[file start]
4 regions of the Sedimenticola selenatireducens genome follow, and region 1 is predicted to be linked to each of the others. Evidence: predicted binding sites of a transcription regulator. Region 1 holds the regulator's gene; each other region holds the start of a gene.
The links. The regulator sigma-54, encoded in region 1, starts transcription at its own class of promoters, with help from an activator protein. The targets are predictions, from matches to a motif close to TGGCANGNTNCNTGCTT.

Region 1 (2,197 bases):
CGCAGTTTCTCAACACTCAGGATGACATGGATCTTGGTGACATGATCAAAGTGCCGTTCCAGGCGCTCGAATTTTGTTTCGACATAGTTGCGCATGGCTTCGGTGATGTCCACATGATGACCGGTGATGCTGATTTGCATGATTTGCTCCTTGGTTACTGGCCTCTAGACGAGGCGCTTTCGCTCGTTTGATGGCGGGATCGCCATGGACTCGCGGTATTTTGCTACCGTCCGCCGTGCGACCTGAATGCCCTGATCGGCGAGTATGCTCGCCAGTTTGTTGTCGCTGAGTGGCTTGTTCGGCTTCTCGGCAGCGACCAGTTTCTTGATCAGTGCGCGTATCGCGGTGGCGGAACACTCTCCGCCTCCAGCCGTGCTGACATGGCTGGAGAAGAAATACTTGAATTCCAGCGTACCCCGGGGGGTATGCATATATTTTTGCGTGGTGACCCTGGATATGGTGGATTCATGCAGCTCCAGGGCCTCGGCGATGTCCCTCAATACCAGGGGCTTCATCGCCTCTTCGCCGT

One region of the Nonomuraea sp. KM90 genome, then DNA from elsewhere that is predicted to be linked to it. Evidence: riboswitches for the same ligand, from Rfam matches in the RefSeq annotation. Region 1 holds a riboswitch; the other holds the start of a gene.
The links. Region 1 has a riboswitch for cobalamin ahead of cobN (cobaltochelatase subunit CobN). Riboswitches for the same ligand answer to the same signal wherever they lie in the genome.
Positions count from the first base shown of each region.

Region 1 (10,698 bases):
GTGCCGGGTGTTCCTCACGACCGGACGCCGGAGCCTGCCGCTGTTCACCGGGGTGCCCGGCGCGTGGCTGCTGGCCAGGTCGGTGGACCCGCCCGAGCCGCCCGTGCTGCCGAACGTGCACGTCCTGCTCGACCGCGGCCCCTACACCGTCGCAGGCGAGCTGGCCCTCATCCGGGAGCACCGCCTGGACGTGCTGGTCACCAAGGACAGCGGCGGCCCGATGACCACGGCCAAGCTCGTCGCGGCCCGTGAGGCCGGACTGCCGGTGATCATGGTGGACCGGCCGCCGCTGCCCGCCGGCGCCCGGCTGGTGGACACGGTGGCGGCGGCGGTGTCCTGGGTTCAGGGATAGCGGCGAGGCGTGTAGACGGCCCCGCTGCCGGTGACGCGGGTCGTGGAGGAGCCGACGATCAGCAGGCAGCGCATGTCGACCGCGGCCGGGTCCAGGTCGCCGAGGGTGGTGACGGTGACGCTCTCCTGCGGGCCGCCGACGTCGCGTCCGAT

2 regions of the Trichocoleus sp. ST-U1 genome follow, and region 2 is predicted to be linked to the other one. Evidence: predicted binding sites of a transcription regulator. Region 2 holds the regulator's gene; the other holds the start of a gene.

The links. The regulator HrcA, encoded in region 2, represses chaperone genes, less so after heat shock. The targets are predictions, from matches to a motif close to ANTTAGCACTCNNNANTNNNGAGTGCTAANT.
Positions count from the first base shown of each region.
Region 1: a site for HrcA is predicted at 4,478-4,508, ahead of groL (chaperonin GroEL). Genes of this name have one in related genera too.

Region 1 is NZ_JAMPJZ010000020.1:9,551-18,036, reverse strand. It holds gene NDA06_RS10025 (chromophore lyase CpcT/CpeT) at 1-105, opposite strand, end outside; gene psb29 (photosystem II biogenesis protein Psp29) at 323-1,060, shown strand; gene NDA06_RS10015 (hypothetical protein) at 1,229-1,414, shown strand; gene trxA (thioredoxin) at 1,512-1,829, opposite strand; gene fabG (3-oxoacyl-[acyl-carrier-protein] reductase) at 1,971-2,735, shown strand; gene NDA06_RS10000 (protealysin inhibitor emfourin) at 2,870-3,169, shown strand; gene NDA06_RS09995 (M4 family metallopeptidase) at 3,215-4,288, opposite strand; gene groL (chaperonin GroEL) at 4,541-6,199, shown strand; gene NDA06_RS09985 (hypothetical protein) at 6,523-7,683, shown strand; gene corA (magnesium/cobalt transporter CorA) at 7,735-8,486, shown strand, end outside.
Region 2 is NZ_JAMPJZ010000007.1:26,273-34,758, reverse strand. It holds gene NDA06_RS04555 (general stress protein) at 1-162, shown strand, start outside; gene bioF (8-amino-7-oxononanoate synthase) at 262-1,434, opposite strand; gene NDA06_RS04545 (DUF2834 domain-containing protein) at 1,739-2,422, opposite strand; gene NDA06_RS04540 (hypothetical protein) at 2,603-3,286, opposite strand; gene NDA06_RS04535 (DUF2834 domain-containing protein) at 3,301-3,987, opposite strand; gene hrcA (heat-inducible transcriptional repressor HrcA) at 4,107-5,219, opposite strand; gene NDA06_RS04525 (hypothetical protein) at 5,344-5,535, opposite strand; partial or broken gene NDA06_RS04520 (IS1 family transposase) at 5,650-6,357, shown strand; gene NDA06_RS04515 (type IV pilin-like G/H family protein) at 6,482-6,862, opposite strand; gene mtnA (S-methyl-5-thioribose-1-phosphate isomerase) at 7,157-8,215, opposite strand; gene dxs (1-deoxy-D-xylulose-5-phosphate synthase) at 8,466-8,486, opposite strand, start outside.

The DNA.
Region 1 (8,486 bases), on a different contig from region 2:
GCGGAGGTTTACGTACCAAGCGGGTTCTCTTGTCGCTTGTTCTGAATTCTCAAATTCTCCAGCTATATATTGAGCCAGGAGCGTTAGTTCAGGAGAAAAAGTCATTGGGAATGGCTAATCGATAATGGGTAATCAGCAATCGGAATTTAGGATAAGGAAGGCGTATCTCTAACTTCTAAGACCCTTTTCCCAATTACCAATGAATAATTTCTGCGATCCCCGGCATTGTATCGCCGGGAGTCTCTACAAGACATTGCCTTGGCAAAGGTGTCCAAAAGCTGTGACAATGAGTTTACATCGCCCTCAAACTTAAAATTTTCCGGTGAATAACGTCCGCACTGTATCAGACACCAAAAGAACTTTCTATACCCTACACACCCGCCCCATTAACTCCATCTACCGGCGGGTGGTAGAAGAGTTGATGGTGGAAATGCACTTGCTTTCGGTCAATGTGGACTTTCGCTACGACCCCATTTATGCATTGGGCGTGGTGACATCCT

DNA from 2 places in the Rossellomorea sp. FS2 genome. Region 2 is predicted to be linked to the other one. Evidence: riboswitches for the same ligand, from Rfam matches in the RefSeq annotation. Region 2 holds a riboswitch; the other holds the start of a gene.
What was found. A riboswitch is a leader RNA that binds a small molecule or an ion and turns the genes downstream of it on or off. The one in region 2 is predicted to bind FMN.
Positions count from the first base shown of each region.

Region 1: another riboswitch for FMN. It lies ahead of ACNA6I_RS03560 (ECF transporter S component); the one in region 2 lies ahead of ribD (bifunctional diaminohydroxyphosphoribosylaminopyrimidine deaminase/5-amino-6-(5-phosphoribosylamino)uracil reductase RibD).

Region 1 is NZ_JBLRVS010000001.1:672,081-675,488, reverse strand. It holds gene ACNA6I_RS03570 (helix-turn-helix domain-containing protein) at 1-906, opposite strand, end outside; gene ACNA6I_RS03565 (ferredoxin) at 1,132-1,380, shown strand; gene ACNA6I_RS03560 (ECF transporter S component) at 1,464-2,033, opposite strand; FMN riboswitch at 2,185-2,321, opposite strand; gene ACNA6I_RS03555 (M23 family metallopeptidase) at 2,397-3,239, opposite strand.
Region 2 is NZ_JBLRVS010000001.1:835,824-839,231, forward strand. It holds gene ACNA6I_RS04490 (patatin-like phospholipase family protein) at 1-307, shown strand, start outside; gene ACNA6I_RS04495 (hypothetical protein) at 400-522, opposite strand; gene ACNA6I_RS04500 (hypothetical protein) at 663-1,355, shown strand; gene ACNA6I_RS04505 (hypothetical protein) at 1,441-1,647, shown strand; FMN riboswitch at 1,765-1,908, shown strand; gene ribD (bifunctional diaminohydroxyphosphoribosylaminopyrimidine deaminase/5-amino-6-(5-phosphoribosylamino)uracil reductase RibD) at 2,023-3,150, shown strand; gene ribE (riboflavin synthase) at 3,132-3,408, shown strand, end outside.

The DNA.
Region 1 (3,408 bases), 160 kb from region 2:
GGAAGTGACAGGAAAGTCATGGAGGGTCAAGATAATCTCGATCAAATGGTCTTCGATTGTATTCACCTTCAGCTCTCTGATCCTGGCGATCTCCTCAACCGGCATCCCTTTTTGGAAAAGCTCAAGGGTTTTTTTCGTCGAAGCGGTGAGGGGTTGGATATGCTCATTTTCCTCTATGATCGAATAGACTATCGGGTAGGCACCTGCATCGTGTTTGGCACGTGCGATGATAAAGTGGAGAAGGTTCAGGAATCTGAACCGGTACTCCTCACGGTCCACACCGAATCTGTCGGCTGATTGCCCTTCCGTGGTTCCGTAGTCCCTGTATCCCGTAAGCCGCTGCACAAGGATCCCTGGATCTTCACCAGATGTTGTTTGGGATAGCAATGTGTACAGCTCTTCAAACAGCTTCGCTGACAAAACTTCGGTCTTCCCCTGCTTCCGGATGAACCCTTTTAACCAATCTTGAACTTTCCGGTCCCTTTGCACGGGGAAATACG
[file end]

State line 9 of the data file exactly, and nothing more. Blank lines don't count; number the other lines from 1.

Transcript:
GTGCCGGGTGTTCCTCACGACCGGACGCCGGAGCCTGCCGCTGTTCACCGGGGTGCCCGGCGCGTGGCTGCTGGCCAGGTCGGTGGACCCGCCCGAGCCGCCCGTGCTGCCGAACGTGCACGTCCTGCTCGACCGCGGCCCCTACACCGTCGCAGGCGAGCTGGCCCTCATCCGGGAGCACCGCCTGGACGTGCTGGTCACCAAGGACAGCGGCGGCCCGATGACCACGGCCAAGCTCGTCGCGGCCCGTGAGGCCGGACTGCCGGTGATCATGGTGGACCGGCCGCCGCTGCCCGCCGGCGCCCGGCTGGTGGACACGGTGGCGGCGGCGGTGTCCTGGGTTCAGGGATAGCGGCGAGGCGTGTAGACGGCCCCGCTGCCGGTGACGCGGGTCGTGGAGGAGCCGACGATCAGCAGGCAGCGCATGTCGACCGCGGCCGGGTCCAGGTCGCCGAGGGTGGTGACGGTGACGCTCTCCTGCGGGCCGCCGACGTCGCGTCCGAT